I imagined the proposal as a test of campaign responsiveness, but I didn't imagine that the campaigns would be quite so unresponsive. Honestly, I was prepared to write two 500 dollar checks, one to the Bruce Tytler for Congress campaign, and one to the Michael Arcuri for Congress campaign.
Almost two weeks ago, in a fit of frustration at the slow pace of the Arcuri and Tytler campaigns, I made a promise. I promised each campaign that, if they could get their campaign web site up by the end of the week, I would write a check for a $500 donation. With the passing of each following week, the size of that donation would go down by 100 dollars until, eventually, it would be reduced to nothing. I made a $500 donation to the Les Roberts campaign for already having its campaign web site up and running.
Lucky, me, I'm not going to have to write two $500 checks to Arcuri and Tytler. In fact, unless Tytler and Arcuri manage to get their web sites up in the next 11 hours, the amount of my promised checks to each campaign will be reduced to $300.
Now, I never had the arrogance to imagine that the Arcuri for Congress and Tytler for Congress campaigns would get their web sites online just to get $500 from little old me. But, I guess I did have hopes that the little bit of drama in my challenge might provoke these two candidates to finally pick up their sluggish pace. Those hopes are diminishing with each passing week.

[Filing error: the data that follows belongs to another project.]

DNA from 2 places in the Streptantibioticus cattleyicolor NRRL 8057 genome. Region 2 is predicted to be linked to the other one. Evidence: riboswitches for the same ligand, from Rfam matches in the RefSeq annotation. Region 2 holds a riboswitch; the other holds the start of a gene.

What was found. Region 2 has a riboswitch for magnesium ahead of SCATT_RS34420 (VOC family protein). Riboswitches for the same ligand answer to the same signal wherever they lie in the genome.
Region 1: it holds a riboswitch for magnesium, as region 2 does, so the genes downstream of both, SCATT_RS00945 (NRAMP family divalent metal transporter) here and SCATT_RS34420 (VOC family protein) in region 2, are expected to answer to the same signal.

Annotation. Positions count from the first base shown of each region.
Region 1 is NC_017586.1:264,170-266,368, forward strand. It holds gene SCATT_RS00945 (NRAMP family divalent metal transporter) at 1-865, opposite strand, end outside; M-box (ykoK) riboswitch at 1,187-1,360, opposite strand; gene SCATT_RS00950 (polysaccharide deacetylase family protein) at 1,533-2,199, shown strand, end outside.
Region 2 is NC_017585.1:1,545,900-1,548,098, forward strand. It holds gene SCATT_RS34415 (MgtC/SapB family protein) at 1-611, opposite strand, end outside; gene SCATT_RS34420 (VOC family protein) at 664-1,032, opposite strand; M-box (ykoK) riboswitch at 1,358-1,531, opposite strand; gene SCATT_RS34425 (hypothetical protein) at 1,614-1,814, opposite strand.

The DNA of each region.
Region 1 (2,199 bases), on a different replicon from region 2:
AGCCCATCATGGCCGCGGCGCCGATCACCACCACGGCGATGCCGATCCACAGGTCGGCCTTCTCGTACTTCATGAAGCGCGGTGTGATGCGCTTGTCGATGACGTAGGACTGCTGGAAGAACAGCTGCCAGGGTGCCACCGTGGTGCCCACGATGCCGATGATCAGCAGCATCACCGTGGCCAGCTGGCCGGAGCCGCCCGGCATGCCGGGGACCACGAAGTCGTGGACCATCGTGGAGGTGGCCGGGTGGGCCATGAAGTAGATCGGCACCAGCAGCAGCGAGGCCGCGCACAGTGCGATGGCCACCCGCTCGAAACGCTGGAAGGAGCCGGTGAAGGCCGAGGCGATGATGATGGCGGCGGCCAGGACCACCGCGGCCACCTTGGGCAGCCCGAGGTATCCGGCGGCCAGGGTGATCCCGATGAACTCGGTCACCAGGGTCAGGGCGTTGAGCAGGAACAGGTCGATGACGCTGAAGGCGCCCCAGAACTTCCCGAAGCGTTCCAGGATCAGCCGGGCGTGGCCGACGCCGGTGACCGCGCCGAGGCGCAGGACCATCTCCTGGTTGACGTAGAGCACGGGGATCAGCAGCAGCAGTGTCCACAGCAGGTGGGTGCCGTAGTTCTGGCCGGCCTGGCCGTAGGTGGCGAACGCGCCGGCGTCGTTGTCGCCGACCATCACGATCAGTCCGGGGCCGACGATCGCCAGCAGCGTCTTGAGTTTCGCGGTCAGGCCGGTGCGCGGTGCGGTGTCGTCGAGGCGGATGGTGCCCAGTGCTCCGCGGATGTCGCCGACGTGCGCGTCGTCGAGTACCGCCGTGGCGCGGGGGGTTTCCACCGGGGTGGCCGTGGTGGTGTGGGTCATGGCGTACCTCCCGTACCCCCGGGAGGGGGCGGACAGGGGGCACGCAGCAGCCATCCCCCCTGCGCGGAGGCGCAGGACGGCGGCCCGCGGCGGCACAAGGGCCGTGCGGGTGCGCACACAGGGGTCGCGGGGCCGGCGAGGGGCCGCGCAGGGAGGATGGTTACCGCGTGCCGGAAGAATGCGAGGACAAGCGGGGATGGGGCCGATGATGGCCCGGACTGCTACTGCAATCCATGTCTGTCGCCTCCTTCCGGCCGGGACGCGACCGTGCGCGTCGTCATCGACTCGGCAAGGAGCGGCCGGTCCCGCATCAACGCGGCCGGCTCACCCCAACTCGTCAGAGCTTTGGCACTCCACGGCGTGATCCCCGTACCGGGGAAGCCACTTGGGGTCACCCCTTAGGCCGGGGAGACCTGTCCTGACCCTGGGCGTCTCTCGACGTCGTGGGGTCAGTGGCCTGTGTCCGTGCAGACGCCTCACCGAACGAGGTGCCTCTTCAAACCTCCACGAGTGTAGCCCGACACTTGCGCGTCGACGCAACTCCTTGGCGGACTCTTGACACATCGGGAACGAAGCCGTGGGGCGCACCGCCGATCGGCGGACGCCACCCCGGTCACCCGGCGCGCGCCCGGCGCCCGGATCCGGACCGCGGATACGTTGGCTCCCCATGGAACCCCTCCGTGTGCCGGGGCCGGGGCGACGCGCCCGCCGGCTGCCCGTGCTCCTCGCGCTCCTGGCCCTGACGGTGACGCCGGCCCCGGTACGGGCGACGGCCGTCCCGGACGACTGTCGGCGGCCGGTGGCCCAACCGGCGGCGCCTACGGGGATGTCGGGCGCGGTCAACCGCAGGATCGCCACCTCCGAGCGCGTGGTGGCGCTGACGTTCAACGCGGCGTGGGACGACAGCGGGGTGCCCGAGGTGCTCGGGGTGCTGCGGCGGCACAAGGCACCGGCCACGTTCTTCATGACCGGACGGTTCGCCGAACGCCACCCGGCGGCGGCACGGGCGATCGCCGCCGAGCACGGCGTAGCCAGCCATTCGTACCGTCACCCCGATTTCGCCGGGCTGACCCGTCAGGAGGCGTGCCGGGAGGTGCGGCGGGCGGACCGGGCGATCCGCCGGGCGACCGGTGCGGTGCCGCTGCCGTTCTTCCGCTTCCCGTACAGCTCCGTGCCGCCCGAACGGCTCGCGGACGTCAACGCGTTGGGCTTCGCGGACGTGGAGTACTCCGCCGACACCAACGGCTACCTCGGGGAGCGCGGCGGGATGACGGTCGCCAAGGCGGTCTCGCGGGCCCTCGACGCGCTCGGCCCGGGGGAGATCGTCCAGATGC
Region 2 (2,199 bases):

Honestly, I just don't understand how Michael Arcuri and Bruce Tytler can be so casual about their campaigns. As one of the readers of this blog has pointed out, a campaign for Congress is not the same as a campaign for District Attorney, or for the position of the mayor of a small city - especially not in a year like this, when congressional campaigns are drawing much more attention than usual.
Any time now, Sherwood Boehlert will be announcing whether or not he will be running for re-election this year. Either way, once that announcement is made, attention of voters will be riveted for a crucial time period. Whether a candidate has a campaign web site up during that time could make the difference that brings victory in the Democratic primary, and then, the general election. To be unprepared with a web site at such a time is unimaginable to me.
But that's me. In my imagination, nobody can afford to coast their way into winning a seat in the United States House of Representatives.
I've explained how little expense and how little time it would take for Bruce Tytler or Michael Arcuri to get a basic, solid campaign web site online. I found a web hosting company that charges just $6.95 per month to provide server space to a web site of the kind of size a congressional campaign needs. Since that time, I found another company that charges just $3.95 per month. Really, the costs of having a web page are lower than the costs of having an ordinary telephone line.
So, it's not just the lack of a web site in itself that bothers me about the Bruce Tytler and Michael Arcuri campaigns. The fact that these campaigns have been lacking in such a simple resource for so long makes me wonder what else they're missing. Until I can see a web site from these campaigns, I'll be wondering what's wrong with the Arcuri for Congress and Tytler for Congress campaigns, instead of talking about what's right.
Judging from reader comments here, I won't be the only one.